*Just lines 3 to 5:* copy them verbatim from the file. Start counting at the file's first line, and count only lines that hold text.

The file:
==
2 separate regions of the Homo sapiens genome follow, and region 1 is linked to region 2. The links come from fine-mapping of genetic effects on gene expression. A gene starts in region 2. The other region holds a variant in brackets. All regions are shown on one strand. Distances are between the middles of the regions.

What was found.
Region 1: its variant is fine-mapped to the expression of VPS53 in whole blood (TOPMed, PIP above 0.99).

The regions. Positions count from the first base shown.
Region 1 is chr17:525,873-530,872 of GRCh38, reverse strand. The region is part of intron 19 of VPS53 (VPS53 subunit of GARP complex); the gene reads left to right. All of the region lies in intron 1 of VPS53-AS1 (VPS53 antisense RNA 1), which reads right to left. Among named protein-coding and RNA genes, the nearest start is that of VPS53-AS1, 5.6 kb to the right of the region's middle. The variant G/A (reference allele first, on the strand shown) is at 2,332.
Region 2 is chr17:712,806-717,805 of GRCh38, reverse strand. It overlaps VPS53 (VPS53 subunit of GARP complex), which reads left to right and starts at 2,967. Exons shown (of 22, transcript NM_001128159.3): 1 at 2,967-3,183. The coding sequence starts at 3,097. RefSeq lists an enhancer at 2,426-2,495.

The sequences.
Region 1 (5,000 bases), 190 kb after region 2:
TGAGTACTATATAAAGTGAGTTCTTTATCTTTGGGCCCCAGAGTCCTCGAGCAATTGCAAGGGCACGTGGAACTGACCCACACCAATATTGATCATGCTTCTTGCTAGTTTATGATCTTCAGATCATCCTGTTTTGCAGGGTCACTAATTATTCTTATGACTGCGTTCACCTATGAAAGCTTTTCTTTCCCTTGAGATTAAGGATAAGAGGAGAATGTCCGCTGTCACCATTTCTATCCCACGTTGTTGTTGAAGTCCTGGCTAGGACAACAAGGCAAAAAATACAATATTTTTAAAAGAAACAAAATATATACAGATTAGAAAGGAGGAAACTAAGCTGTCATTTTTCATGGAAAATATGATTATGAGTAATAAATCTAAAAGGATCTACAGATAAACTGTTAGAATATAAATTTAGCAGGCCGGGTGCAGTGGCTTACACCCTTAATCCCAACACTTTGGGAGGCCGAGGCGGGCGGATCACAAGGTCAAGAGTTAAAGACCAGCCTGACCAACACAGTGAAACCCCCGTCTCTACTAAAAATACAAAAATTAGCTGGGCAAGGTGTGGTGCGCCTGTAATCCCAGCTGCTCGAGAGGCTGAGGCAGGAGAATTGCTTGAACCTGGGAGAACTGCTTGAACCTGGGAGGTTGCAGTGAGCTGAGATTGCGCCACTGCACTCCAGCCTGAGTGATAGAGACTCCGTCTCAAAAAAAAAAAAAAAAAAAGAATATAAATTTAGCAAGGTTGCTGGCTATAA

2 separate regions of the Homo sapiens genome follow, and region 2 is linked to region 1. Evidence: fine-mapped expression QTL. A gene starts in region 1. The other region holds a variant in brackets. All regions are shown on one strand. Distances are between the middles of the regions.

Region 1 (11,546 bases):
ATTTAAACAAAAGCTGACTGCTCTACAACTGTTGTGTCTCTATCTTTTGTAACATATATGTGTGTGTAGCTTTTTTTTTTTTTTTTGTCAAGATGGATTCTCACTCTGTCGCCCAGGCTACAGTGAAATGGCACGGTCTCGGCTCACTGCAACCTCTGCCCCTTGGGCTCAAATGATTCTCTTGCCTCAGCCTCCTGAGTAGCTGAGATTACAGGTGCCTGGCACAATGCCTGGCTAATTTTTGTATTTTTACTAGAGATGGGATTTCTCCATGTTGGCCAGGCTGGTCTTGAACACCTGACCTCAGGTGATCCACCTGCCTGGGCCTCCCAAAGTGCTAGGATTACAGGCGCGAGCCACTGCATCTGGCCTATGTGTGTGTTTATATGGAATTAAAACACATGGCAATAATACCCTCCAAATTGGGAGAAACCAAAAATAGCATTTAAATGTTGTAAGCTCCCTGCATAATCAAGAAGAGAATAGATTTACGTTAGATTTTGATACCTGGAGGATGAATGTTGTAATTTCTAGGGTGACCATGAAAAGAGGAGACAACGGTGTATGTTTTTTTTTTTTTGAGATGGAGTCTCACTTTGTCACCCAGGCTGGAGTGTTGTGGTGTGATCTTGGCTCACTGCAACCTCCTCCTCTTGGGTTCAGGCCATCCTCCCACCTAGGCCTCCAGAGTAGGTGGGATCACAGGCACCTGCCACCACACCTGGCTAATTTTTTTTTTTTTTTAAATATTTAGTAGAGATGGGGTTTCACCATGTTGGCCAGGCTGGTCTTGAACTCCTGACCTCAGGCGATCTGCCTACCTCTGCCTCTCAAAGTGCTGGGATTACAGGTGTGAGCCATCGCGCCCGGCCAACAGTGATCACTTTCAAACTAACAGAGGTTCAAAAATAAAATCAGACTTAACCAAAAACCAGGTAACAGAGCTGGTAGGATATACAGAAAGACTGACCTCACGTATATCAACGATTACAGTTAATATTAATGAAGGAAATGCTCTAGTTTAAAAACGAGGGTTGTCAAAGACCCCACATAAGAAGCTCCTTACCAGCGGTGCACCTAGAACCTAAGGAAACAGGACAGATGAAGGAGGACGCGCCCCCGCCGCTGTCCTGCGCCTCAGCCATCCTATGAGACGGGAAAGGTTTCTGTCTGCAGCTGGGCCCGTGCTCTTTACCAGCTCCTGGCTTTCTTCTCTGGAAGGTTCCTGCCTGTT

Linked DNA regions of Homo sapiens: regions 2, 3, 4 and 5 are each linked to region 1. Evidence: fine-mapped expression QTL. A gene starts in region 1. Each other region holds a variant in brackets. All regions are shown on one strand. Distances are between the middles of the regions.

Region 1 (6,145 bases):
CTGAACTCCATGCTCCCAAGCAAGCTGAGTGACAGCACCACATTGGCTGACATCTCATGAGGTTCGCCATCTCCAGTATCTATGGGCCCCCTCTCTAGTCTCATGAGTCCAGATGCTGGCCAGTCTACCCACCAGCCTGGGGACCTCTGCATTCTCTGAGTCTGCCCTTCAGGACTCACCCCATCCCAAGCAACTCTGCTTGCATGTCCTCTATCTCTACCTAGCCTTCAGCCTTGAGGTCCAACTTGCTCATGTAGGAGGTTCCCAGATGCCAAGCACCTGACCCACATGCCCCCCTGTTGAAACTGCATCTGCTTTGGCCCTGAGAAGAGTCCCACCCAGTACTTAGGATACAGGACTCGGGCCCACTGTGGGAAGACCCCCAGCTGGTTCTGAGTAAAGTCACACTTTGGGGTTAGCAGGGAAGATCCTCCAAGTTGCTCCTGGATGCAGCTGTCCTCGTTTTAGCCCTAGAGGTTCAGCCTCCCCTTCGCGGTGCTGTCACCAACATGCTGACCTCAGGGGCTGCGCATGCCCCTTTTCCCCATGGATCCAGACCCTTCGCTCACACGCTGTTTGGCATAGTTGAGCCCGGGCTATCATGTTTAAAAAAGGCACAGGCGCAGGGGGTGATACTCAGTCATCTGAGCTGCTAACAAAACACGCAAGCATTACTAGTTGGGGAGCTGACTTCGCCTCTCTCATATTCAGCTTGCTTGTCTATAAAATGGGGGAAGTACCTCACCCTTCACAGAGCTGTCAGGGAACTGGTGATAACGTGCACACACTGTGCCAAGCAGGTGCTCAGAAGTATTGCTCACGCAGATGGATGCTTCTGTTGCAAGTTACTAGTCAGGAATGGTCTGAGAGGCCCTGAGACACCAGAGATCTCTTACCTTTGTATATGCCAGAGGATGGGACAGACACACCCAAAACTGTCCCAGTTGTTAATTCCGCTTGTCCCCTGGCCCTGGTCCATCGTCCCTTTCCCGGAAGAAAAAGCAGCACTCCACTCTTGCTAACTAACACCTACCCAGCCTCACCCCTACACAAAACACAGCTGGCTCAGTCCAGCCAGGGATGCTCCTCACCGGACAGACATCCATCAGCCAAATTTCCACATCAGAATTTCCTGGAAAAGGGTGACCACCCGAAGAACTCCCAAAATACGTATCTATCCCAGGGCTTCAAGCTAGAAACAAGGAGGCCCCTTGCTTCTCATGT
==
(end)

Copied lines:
Region 1: its variant is fine-mapped to the expression of VPS53 in whole blood (TOPMed, PIP above 0.99).

The regions. Positions count from the first base shown.
Region 1 is chr17:525,873-530,872 of GRCh38, reverse strand. The region is part of intron 19 of VPS53 (VPS53 subunit of GARP complex); the gene reads left to right. All of the region lies in intron 1 of VPS53-AS1 (VPS53 antisense RNA 1), which reads right to left. Among named protein-coding and RNA genes, the nearest start is that of VPS53-AS1, 5.6 kb to the right of the region's middle. The variant G/A (reference allele first, on the strand shown) is at 2,332.